The problem here is obvious. Heck, you can see it in day-to-day life. If only one person thinks, "I'm the star," everything flows fine. If everyone thinks that, you're surrounded by a screaming cacophony of people who all think that their individual problems are more important than anyone else's problems. You have a band full of lead guitarists and no one on drums, a full team of pitchers without anyone at second base.
You need to learn how to step away from the spotlight. To let someone else be important for a bit. To give up the spotlight and be the supporting cast for a while. So how and why do you do that? I'm glad you let me assume that you asked.
Everyone likes feeling important
The biggest reason to give up the spotlight on occasion is because you probably like being in the spotlight. And as backwards as it might sound, giving it up on a regular basis is advantageous in the long run.
If you're old enough to remember when "multiplayer" involved multiple people sitting in front of a television, you probably remember the debate between Player 1 and Player 2. Consoles had two controllers plugged into the front, and Player 1 was the seat of joy and wonder and glory while Player 2 was a human wreck fit only for scorn and abuse. Everyone wanted to be Player 1, no one wanted to be Player 2.
My youth consisted of two systems for determining who got to be Player 1. The first was a simple arrangement: Whoever was Player 2 for this game was Player 1 the next time. If there were more than two of us there, it was a rotation of people. The second system involved two children or more racing through a house at the speed of sound, followed by a general brawl over whomever grabbed the coveted first controller.
Guess which system was more pleasant over the long run? People who stepped away from the Player 1 spot had to play less, but in the long run those were the kids you wanted to play with. Sure, you could get more playtime in if you completely dominated the big chair, but eventually everyone else decided that it wasn't worth bothering and you didn't get to hang out with other kids any more.
The comparison is pretty obvious. If you have to be the center of attention at all times, people will stop roleplaying with you, because you're treating the whole thing as your own personal show. Step away from the spotlight and everyone is happier to let you have a day in the sun.
When do you give up the stage?
While we're all a bit lost in our own little worlds (which is kind of the point of roleplaying), most of us don't specifically set out to exist in an echo chamber. The question is when it's time to be the bit player to someone else. It can be remarkably hard to gauge when you're simply acting like a wallflower and when you're politely stepping aside.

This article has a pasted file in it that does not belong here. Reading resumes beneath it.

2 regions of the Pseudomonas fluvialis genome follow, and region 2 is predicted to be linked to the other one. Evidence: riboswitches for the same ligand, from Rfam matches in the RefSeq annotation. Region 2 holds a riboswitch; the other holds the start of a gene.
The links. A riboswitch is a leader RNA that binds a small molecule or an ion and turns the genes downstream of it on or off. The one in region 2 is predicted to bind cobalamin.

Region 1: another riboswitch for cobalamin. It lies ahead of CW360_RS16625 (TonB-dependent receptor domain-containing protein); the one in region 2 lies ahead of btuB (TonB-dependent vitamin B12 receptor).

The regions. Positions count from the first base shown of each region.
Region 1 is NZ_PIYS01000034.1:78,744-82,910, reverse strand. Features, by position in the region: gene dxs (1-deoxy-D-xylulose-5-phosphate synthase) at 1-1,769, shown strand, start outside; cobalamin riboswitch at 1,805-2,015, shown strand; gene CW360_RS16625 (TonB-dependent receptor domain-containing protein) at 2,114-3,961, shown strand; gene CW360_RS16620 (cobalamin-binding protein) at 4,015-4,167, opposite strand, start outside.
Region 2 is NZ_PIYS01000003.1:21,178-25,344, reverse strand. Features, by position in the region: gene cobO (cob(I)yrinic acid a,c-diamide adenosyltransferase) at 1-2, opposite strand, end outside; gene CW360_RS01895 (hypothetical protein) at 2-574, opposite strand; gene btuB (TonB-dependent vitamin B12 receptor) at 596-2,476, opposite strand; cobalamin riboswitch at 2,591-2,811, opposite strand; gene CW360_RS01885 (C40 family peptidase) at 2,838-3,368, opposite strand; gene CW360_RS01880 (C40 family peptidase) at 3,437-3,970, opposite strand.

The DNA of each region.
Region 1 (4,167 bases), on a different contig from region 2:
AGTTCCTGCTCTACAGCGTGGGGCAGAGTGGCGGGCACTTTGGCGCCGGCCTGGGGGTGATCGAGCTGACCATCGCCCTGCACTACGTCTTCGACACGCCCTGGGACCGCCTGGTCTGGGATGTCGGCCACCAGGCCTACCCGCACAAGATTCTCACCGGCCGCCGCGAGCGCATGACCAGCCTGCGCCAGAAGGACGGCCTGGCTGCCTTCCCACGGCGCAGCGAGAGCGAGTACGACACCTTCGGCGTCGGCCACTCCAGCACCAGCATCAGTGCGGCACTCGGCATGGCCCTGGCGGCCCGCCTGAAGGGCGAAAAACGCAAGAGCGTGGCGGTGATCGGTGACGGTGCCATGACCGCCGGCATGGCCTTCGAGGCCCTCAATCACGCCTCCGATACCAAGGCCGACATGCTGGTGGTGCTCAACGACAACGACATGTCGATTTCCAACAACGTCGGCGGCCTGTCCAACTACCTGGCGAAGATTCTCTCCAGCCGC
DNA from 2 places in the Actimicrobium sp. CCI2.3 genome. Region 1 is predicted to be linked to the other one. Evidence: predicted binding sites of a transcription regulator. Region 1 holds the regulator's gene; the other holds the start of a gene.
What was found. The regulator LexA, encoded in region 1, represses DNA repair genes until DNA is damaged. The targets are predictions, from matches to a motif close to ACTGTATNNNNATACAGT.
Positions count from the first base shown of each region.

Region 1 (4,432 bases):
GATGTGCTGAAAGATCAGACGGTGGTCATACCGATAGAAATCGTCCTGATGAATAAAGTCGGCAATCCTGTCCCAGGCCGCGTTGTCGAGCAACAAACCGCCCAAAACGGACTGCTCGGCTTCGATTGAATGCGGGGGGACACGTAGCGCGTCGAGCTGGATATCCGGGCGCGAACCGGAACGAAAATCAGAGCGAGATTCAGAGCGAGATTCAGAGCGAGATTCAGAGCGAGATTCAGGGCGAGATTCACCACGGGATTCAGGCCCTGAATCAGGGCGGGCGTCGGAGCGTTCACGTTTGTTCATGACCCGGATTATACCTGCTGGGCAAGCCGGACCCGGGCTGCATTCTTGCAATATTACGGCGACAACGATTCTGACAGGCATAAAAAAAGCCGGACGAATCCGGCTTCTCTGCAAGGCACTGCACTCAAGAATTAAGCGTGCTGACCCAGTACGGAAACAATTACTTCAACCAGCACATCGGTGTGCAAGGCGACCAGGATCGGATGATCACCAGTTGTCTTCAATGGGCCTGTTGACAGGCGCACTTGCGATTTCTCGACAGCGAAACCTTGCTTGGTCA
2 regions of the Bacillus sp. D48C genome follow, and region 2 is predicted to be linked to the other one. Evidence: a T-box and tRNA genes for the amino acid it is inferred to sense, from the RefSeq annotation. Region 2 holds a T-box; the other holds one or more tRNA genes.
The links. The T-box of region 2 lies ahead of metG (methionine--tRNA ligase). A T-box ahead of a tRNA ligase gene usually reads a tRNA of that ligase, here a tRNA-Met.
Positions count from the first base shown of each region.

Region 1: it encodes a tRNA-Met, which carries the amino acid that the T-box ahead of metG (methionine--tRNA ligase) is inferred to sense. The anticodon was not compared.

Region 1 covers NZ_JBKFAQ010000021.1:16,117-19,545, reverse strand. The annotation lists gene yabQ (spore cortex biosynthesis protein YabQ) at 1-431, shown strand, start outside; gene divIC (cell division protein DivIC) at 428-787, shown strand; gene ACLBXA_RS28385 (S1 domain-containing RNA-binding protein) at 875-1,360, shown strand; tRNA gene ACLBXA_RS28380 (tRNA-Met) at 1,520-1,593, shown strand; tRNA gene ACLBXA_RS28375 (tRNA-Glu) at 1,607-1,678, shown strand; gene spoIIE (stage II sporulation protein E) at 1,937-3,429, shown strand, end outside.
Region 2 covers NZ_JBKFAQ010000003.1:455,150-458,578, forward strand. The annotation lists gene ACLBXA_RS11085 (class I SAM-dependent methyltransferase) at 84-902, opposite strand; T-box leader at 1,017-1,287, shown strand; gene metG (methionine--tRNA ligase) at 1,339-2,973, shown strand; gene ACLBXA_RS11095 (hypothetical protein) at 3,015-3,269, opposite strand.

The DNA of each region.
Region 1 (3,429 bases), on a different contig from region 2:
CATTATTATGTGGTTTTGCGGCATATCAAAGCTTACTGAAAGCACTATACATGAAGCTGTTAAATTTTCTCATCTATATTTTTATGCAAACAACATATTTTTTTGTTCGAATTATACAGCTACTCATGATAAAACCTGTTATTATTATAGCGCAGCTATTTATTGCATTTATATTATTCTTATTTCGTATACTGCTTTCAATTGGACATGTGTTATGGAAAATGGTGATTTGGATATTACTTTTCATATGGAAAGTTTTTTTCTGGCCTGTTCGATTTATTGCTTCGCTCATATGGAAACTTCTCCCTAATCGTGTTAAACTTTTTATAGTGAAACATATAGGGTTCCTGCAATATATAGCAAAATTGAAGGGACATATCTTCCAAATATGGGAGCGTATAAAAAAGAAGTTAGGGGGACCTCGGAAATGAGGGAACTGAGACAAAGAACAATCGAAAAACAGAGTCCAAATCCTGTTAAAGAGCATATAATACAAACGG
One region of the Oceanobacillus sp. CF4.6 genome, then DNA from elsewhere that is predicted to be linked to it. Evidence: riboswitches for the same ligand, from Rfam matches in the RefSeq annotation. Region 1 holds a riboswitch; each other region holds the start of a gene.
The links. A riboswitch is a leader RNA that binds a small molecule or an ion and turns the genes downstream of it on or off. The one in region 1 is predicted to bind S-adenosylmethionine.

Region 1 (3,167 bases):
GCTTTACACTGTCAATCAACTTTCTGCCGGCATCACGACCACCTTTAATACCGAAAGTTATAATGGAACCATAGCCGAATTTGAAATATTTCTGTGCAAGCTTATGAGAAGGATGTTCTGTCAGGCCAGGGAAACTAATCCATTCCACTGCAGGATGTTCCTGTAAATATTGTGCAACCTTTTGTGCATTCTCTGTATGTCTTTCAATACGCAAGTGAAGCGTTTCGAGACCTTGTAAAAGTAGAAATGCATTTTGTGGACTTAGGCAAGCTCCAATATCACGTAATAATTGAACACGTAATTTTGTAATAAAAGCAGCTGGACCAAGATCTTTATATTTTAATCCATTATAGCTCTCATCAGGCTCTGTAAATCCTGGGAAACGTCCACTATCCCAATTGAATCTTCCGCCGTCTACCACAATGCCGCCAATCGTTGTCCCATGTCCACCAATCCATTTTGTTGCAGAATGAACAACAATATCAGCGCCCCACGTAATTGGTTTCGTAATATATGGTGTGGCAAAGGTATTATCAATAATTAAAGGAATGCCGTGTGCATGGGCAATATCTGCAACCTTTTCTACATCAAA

First of all, ask yourself whether or not your character has any skin in the game in the first place. If you're tagging along to help another character investigate a ruin, you might have a bit of a character moment, but your character is not the star of the show. On the other hand, if you were brought in specifically as a consultant for those ruins, you've got a bit more of a role.
Second, remember that you don't need to be the center of the room to have interesting things take place. One of my characters recently attended a major event in which she was a sideline, barely even present in the eyes of most of the guests and certainly not the guest of honor. But she ran into two people whose presence had a huge impact on her, despite not even being the focal point of their evenings. That led to a surfeit of roleplaying with several other people as a direct result, giving her time in the spotlight specifically because she wasn't the focus then.
Third, keep in mind that the supporting characters often wind up making a bigger impact than you think. Some characters don't do well in the shadows, but some are significantly bolstered by being the person everyone's met but no one really focused upon. Spies, yes, but also merchants, tradesmen, socialites, and general introverts. Later on you can re-connect with people, establish solid relationships, but it's all right to not be the focus in a huge scene. And there are less demands on your attention anyway.
But how do you pass it over?
Simple. You ask a leading question and then you shut up.
A lot of people get the first part but not the second. For that matter, they get the idea of a leading question but don't bother thinking about what that leading question will be. Someone roleplaying a simple miner is not going to be drawn into a discussion about politics no matter how many leading questions you ask, for the same reason that a politician won't respond to your questions about deep-shaft mining.
It's all a matter of taking turns. If you're in the spotlight, step out, pull someone over, and then stay out for a while. It's not going to hurt you, I promise.
Feedback is welcome as always in the comments or by mail to email@example.com. Next time around, let's talk about keeping a character fresh. The week after that, it's time to discuss being part of in-game organizations while fitting well with lore.
Every Friday, Eliot Lefebvre fills a column up with excellent advice on investing money, writing award-winning novels, and being elected to public office. Then he removes all of that, and you're left with Storyboard, which focuses on roleplaying in MMOs. It won't help you get elected, but it will help you pretend you did. If you need a refresher, check out the Storyboard Library.